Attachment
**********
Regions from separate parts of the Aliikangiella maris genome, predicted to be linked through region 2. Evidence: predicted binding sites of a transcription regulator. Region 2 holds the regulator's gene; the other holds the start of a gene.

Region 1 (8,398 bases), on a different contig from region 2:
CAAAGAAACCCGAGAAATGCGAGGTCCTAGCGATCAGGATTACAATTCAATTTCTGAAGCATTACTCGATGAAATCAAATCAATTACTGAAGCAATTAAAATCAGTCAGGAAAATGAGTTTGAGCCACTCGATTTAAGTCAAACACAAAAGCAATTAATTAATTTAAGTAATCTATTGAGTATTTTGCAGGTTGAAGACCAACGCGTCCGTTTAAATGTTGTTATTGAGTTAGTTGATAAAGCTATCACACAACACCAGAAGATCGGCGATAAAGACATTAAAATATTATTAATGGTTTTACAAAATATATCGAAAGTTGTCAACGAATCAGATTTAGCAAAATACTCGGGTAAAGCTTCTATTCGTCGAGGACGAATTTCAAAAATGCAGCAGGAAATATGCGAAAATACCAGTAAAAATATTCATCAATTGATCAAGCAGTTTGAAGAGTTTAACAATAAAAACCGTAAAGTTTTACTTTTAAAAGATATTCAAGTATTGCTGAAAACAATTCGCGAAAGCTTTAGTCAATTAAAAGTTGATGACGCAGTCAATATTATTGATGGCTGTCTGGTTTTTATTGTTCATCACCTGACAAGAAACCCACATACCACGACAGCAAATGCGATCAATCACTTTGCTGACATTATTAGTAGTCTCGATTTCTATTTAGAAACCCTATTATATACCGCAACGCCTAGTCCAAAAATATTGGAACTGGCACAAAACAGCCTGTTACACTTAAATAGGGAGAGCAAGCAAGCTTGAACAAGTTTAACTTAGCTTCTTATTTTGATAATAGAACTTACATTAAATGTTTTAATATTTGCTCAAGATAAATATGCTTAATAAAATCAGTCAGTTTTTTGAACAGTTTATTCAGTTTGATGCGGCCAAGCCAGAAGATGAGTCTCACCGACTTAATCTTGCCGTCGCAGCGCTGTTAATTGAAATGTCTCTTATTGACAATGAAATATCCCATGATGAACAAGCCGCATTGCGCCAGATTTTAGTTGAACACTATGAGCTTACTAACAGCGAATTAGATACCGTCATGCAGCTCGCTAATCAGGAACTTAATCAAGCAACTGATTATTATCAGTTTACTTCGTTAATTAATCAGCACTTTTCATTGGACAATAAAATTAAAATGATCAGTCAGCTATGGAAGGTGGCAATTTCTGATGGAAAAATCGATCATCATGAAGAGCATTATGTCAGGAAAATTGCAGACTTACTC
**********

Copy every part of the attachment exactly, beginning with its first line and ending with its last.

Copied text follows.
Regions from separate parts of the Aliikangiella maris genome, predicted to be linked through region 2. Evidence: predicted binding sites of a transcription regulator. Region 2 holds the regulator's gene; the other holds the start of a gene.

Region 1 (8,398 bases), on a different contig from region 2:
CAAAGAAACCCGAGAAATGCGAGGTCCTAGCGATCAGGATTACAATTCAATTTCTGAAGCATTACTCGATGAAATCAAATCAATTACTGAAGCAATTAAAATCAGTCAGGAAAATGAGTTTGAGCCACTCGATTTAAGTCAAACACAAAAGCAATTAATTAATTTAAGTAATCTATTGAGTATTTTGCAGGTTGAAGACCAACGCGTCCGTTTAAATGTTGTTATTGAGTTAGTTGATAAAGCTATCACACAACACCAGAAGATCGGCGATAAAGACATTAAAATATTATTAATGGTTTTACAAAATATATCGAAAGTTGTCAACGAATCAGATTTAGCAAAATACTCGGGTAAAGCTTCTATTCGTCGAGGACGAATTTCAAAAATGCAGCAGGAAATATGCGAAAATACCAGTAAAAATATTCATCAATTGATCAAGCAGTTTGAAGAGTTTAACAATAAAAACCGTAAAGTTTTACTTTTAAAAGATATTCAAGTATTGCTGAAAACAATTCGCGAAAGCTTTAGTCAATTAAAAGTTGATGACGCAGTCAATATTATTGATGGCTGTCTGGTTTTTATTGTTCATCACCTGACAAGAAACCCACATACCACGACAGCAAATGCGATCAATCACTTTGCTGACATTATTAGTAGTCTCGATTTCTATTTAGAAACCCTATTATATACCGCAACGCCTAGTCCAAAAATATTGGAACTGGCACAAAACAGCCTGTTACACTTAAATAGGGAGAGCAAGCAAGCTTGAACAAGTTTAACTTAGCTTCTTATTTTGATAATAGAACTTACATTAAATGTTTTAATATTTGCTCAAGATAAATATGCTTAATAAAATCAGTCAGTTTTTTGAACAGTTTATTCAGTTTGATGCGGCCAAGCCAGAAGATGAGTCTCACCGACTTAATCTTGCCGTCGCAGCGCTGTTAATTGAAATGTCTCTTATTGACAATGAAATATCCCATGATGAACAAGCCGCATTGCGCCAGATTTTAGTTGAACACTATGAGCTTACTAACAGCGAATTAGATACCGTCATGCAGCTCGCTAATCAGGAACTTAATCAAGCAACTGATTATTATCAGTTTACTTCGTTAATTAATCAGCACTTTTCATTGGACAATAAAATTAAAATGATCAGTCAGCTATGGAAGGTGGCAATTTCTGATGGAAAAATCGATCATCATGAAGAGCATTATGTCAGGAAAATTGCAGACTTACTC